The solution procured from the various parts of plants, by boiling them in water, is called a decoction. Decoctions are generally prepared from those articles which do not readily yield their active constituents to water, at a temperature below 100° C. (212° F.). Yet it must be remembered, that as most plants contain starch, gum, and other inert matters, which are readily soluble in boiling water, these will generally be found associated with the remedial principles in a decoction. Medicines containing volatile principles, or substances liable to be changed into insoluble and inert matters at a boiling heat, should never be subjected to decoction. When, however, decoction is determined upon, the drugs should be sliced, bruised, or powdered, according to their character, and placed in an earthenware, glass, or iron vessel of suitable size, the latter being lined internally with enamel. In most instances, tin vessels may be employed, but copper, brass, iron, or zinc vessels, on account of their liability to oxidation, or incompatibility with such principles as tannic acid, are apt to prove injurious, and should not, therefore, be used. The water employed should be pure and clear, and the boiling should not be continued for too long a period. The vessel should be kept covered. The decoction should be strained before it cools.

In decoctions where several drugs are employed, each should be placed in the boiling water at periods adapted to the time required to obtain its soluble constituents. Some plants require to be boiled for some minutes, while others yield all their virtues if added toward the termination of the process. Volatile agents should be added after the decoction, which should be kept closely covered until cold, has been removed from the fire.

Decoctions are now seldom ordered from the pharmacist, but are made a matter of domestic management; hence, with but few exceptions, a list of decoctions is omitted herein, an explanation of the general rules relating to them being deemed sufficient. Physicians usually prepare decoctions by allowing 1 ounce of the drug to 1 pint of water, the dose depending on the activity of the agent, or the physiological effect required.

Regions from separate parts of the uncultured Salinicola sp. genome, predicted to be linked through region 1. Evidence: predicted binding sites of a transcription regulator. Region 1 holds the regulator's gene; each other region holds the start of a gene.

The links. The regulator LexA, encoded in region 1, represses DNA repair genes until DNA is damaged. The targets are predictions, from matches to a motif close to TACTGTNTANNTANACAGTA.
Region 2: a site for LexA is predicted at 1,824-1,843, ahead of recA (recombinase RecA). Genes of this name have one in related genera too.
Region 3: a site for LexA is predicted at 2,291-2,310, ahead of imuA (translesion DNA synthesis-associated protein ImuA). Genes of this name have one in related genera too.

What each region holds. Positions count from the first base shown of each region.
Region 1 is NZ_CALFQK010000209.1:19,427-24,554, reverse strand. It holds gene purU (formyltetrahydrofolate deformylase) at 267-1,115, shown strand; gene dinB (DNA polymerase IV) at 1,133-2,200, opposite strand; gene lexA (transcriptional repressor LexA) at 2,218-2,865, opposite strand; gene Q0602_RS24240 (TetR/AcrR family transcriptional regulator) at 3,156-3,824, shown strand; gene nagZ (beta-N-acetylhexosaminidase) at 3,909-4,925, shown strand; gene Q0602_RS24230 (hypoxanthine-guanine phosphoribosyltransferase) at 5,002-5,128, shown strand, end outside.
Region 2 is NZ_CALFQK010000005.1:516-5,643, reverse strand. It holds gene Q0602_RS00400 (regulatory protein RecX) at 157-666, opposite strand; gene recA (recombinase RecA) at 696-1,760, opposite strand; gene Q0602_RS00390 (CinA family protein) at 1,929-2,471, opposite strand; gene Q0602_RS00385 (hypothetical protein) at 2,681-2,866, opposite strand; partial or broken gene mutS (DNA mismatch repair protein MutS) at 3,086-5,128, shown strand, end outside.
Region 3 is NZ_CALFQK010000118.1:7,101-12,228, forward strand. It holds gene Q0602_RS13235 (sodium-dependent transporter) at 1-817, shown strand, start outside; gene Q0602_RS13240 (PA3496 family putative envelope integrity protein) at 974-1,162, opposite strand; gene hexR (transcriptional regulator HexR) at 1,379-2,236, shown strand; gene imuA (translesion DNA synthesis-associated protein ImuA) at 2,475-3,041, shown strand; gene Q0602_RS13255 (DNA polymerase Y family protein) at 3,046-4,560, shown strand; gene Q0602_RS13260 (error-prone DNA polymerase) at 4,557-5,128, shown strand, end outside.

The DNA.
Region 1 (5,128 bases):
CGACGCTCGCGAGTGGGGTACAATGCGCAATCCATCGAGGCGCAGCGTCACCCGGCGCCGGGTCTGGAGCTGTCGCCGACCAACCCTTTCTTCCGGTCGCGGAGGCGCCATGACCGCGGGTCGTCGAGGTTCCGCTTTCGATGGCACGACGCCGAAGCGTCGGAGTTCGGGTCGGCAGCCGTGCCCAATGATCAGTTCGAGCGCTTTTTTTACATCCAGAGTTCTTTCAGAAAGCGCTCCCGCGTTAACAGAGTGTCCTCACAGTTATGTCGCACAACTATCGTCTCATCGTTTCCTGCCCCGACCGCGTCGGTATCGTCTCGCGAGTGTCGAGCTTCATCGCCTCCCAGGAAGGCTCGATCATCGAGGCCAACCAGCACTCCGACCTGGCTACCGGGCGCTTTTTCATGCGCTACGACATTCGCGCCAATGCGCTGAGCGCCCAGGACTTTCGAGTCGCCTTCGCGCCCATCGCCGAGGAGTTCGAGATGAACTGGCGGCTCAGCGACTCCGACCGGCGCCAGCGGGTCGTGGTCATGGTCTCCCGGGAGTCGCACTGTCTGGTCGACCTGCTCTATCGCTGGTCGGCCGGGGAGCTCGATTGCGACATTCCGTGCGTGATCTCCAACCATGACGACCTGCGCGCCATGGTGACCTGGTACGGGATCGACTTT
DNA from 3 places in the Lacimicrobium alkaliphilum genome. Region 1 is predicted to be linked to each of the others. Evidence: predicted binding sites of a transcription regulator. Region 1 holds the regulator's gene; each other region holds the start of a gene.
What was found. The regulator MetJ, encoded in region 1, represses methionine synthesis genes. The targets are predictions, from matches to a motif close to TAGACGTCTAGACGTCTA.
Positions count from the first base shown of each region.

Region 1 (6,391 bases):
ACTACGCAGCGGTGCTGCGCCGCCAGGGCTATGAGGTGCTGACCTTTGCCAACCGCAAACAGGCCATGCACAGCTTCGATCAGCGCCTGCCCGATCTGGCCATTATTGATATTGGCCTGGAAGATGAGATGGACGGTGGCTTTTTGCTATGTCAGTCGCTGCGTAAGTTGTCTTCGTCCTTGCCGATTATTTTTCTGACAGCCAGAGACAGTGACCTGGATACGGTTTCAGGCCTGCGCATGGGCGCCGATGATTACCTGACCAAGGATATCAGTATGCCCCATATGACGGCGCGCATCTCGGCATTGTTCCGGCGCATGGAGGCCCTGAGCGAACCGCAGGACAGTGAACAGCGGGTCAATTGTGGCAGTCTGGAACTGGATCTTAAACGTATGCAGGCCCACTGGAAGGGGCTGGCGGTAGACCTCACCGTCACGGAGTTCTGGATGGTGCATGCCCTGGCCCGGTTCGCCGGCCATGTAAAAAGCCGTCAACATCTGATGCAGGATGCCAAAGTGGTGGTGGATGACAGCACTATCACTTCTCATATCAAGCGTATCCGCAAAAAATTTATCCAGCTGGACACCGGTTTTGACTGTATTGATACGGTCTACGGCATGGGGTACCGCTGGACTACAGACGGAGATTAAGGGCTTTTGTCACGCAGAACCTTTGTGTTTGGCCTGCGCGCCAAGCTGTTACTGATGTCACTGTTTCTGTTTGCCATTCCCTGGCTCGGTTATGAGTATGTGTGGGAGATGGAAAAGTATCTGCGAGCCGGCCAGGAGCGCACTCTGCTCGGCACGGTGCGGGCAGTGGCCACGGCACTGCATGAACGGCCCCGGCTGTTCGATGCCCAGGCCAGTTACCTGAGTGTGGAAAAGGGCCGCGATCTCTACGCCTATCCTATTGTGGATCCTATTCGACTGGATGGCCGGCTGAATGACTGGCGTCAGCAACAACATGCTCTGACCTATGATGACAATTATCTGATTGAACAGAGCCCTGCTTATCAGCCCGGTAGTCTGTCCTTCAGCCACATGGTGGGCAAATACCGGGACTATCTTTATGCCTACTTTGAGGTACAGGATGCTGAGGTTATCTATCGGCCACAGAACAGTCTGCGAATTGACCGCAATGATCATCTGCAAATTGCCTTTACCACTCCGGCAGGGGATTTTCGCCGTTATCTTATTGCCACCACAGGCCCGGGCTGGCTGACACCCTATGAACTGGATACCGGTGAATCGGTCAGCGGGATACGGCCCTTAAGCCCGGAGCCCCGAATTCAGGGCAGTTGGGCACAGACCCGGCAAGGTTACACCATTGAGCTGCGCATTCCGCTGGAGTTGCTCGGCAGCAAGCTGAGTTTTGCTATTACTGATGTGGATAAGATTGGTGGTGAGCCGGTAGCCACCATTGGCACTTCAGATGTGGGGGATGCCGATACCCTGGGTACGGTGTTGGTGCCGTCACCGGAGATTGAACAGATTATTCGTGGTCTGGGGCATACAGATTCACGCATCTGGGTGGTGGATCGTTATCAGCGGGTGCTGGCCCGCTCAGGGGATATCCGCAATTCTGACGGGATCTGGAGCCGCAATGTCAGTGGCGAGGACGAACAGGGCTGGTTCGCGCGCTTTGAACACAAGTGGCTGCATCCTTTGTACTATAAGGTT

Decoctions are liable to speedy change or decomposition; consequently they should be made in small quantities. Decoctions have been largely superseded by the more stable and elegant pharmaceutical preparations of the present. Owing to the fact, however, that many are occasionally employed, we give formulae for those most important. The U. S. P. gives the following general method for the preparation of decoctions:

"An ordinary decoction, the strength of which is not directed by the physician nor specified by the Pharmacopoeia, shall be prepared by the following formula: Take of the substance, coarsely comminuted, fifty grammes (50 Gm.) [1 oz. av., 334 grs.]; water, a sufficient quantity to make one thousand cubic centimeters (1000 Cc.) [33 fl℥, 391♏]. Put the substance into a suitable vessel provided with a cover, pour upon it one thousand cubic centimeters (1000 Cc.) [33 fl℥, 391♏] of cold water, cover it well and boil for 15 minutes. Then let it cool to about 40° C. (104° F.), express, strain the expressed liquid, and pass enough cold water through the strainer to make the product measure one thousand cubic centimeters (1000 Cc.) [33 fl℥, 391♏]. CAUTION.—The strength of decoctions of energetic or powerful substances should be specially prescribed by the physician"—(U. S. P.).

The Pharmacopoeia, of 1880, directed decoctions of 10 per cent drug strength. Those of the present U. S. P. have a strength of 5 per cent, and only two are recognized.

Decoctions Formerly Official.—The following decoctions were official in the U. S. P. of 1870: DECOCTUM CHIMAPHILAE, Decoction of Pipsissewa; DECOCTUM CINCHONAE FLAVAE, Decoction of Yellow Cinchona; DECOCTUM CINCHONAE RUBRAE, Decoction of Red Cinchona; DECOCTUM CORNUS FLORIDAE, Decoction of Dogwood; DECOCTUM DULCAMARAE, Decoction of Bittersweet; DECOCTUM HAEMATOXYLAE, Decoction of Logwood; DECOCTUM HORDEI, Decoction of Barley; DECOCTUM QUERCUS ALBAE, Decoction of White Oak Bark; DECOCTUM SENEGAE, Decoction of Seneka; DECOCTUM UVAE URSI, Decoction of Uva Ursi.

All were prepared (excepting decoction of barley) by boiling for 15 minutes a troy ounce of the drug in a pint of water, straining and finally bringing the finished product to 1 pint by adding to it a sufficient quantity of water.

King's American Dispensatory, 1898, was written by Harvey Wickes Felter, M.D., and John Uri Lloyd, Phr. M., Ph. D.